Silver Gelatin Print 
The majority of black and white photographs seen in galleries and major exhibitions are silver prints. In the hands of a skillful printer they can reveal an astonishingly beautiful range of tones and textures. Silver gelatin prints are made by projecting a negative image through an enlarger onto a sheet of photographic paper in the darkroom. Microscopic silver halide crystals, suspended in a thin emulsion of gelatin on the surface of the photographic paper, are exposed to light patterns that correspond to those in the negative. The positive image is revealed when the paper is developed in a series of chemical baths. The expressive power of the final silver print can then be even further enhanced by a variety of toning processes used by the photographer to add yet another level of beauty and subtly to his or her work.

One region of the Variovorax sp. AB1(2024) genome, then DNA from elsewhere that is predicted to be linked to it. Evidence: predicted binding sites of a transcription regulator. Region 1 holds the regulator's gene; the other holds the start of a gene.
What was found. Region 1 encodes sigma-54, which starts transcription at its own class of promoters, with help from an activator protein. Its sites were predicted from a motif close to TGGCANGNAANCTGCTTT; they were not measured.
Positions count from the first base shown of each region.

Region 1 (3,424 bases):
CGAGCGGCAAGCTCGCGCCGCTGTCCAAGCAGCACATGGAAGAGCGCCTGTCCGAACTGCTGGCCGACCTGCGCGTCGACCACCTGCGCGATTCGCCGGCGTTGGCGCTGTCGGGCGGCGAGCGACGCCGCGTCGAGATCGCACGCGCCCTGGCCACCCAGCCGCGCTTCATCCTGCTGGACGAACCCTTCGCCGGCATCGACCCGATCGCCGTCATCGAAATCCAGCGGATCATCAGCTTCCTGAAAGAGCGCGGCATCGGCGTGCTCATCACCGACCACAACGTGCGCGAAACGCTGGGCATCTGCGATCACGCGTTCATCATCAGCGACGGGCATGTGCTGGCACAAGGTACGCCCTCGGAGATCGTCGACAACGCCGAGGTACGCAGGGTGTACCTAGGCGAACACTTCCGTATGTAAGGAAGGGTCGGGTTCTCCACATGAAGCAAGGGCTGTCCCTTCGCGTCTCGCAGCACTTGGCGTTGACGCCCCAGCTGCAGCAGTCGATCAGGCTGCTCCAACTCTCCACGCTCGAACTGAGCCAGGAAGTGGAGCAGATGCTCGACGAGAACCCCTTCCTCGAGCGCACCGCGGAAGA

Offset Printing 
Offset printing is a mechanized version of a traditional lithography process where oil and water are use to separate the image and non-image areas. The images are transferred to a plate that is inked, then transferred again, or "offset," to a second plate to ensure the highest level of sharpness and detail before the image isprinted onto paper. We  have pursued the use of environmentally friendly processes whenever possible. Additionally, our close collaboration with some of the oldest and most respected American printing companies allows us the exacting control and attention to detail that is essential to any 21ST Editions or Legacy Editions publication.